FAQ

Q: When and for how long are the lights turned off?
A: We ask that the lights be kept off during the daylight hours or for the entire school day where possible.

Q: Is it just the lights that are turned off?
A: Yes. Although we love hearing about schools that go above and beyond and extend their participation in Lights Out to computers, TVs, and other items that use electricity, we think it is important to clarify that the lights are simply the medium for our message: that global warming is a serious issue that requires definitive action now, and that individuals have enormous power to affect positive change. Having the lights off brings people’s attention to the event and generates discussion about the issue of global warming.

Q: What about hallways and rooms without windows?
A: We do not want lights outs to interfere with student learning processes or pose any safety hazards in darker areas. In these areas we ask for half the lights to be turned off, if possible, but understand if it is necessary that they be kept on.

Q: How does turning off the lights relate to global warming?
A: To produce electricity to power the lights, we use a variety of sources in Canada, including oil, nuclear power, wind power hydropower and coal. In Canada, as of yet, no province uses completely renewable sources; even hydropower necessitates the construction of dams which requires fossil fuels. When incinerated and released into the atmosphere, fossil fuels are the cause of global warming. Thus the production of energy, either directly or indirectly results in greenhouse gas emissions being released. This is why we encourage schools to turn off their lights, not only on the Lights Out day, but also whenever there is enough natural light in classrooms to do so. Some schools even hold weekly Lights Out events as a part of reaching an internal emissions reduction goal!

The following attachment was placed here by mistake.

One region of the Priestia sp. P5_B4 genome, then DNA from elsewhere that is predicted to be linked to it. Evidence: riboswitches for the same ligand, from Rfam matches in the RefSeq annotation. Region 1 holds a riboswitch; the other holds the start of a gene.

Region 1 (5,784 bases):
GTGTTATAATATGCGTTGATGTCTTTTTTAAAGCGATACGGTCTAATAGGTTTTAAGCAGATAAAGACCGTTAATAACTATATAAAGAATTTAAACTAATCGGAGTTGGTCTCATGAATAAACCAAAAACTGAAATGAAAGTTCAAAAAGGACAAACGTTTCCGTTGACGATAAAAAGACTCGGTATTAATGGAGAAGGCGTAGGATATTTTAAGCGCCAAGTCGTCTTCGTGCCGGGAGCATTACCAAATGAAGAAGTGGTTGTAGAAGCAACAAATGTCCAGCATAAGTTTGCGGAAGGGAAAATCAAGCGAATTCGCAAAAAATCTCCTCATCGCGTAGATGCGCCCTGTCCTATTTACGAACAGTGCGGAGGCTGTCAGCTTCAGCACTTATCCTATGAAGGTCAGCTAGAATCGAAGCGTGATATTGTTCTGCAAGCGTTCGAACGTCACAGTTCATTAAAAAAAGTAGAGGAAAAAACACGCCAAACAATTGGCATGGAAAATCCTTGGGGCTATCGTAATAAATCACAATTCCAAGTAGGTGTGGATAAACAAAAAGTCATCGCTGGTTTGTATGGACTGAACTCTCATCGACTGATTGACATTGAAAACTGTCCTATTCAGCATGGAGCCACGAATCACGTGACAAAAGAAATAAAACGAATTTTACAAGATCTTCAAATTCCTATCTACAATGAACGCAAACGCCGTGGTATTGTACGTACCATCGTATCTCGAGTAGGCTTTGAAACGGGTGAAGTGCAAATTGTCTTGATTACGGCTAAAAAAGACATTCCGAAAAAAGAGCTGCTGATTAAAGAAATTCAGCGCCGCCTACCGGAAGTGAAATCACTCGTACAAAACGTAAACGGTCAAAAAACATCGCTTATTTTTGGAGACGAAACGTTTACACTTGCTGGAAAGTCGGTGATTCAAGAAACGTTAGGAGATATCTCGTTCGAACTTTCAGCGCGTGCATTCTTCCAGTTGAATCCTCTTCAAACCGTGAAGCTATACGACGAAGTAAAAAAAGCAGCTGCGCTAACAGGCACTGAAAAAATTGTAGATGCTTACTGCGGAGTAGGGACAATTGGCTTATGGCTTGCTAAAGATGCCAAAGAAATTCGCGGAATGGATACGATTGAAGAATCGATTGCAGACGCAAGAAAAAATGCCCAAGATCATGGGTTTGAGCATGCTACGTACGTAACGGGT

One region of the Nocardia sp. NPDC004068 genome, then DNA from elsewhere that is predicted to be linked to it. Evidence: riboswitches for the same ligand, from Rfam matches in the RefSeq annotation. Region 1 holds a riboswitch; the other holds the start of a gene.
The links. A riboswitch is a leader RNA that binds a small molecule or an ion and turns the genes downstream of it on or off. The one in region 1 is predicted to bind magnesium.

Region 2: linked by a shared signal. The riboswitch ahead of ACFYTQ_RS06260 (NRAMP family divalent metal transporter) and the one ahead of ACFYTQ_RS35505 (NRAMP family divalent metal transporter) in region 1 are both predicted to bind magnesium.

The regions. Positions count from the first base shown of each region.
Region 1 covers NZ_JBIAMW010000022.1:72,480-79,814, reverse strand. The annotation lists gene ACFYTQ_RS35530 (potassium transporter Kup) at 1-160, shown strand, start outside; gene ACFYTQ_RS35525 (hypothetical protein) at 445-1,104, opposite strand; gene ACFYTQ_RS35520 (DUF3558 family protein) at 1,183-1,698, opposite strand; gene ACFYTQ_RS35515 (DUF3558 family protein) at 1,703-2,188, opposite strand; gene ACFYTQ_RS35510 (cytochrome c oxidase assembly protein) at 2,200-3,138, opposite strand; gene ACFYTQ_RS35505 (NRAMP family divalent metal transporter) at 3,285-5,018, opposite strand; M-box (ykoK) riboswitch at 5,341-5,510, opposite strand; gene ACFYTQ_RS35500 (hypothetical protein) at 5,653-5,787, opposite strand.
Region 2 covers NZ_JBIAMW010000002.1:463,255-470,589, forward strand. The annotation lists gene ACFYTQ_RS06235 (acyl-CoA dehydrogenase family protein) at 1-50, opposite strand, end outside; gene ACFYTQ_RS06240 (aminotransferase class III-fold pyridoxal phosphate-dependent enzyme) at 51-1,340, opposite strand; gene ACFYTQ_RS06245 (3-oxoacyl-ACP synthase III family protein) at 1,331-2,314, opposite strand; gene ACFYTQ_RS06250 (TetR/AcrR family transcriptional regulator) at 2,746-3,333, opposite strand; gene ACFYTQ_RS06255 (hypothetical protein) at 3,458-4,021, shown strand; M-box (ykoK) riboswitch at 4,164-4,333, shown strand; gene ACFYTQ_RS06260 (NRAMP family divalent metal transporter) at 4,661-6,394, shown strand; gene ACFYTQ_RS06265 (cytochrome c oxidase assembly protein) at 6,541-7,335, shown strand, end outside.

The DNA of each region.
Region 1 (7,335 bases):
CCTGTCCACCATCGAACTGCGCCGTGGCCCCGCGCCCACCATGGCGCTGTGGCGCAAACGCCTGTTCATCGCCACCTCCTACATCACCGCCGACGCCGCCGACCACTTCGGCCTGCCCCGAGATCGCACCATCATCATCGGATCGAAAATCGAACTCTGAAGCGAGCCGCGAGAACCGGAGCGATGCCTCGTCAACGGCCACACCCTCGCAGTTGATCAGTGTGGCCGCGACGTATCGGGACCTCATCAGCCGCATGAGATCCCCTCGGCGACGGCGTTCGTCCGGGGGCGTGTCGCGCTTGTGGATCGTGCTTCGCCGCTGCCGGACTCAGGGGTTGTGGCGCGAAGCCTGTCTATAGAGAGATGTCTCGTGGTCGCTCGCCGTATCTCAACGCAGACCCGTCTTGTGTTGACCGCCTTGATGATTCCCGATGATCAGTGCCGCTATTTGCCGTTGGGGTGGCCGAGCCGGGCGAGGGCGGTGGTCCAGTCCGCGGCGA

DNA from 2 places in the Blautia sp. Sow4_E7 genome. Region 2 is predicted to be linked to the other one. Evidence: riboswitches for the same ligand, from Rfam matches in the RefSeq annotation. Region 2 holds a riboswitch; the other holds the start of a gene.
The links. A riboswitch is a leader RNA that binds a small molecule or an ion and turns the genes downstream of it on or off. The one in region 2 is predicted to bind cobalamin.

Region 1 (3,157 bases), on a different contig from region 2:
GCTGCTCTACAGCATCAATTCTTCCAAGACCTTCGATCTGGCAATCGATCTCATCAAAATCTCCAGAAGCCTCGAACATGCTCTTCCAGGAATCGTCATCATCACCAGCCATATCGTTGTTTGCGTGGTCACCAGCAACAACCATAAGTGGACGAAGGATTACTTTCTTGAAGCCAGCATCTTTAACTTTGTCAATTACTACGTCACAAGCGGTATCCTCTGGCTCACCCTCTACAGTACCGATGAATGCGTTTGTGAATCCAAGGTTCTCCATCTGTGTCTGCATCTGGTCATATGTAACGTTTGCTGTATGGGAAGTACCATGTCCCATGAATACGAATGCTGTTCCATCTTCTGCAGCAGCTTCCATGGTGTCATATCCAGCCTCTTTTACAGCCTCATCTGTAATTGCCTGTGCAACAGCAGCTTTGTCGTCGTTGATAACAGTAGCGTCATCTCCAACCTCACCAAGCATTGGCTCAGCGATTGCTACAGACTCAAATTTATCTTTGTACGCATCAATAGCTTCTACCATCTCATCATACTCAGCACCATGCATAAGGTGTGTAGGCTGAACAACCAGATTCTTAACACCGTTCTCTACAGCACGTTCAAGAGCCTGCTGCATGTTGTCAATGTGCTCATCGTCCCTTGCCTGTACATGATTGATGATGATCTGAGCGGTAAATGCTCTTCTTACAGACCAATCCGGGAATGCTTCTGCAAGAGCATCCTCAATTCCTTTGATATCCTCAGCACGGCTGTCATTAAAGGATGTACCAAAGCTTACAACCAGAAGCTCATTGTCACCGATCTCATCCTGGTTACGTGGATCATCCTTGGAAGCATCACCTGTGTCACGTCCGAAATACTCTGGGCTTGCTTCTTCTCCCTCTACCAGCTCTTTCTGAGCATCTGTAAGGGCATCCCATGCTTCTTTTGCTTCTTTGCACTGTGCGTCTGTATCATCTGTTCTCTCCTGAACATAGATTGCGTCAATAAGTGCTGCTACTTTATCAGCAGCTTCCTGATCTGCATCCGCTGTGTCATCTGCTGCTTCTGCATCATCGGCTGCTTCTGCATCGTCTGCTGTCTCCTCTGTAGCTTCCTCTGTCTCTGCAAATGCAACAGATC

Q: Is Lights Out available in French?
A: Because Lights Out Canada is youth run and led, we have not has access to the resources necessary to have the entire project professionally translated. It is a pressing goal of ours to make the project completely bilingual and accessible to all Canadian students. With the launch of our new website we will have our entire project available in French soon!

That being said, our Lesson Plan and Event Guide, the keystone of the Lights Out materials, is available in French and can be downloaded from our “Downloads” page.

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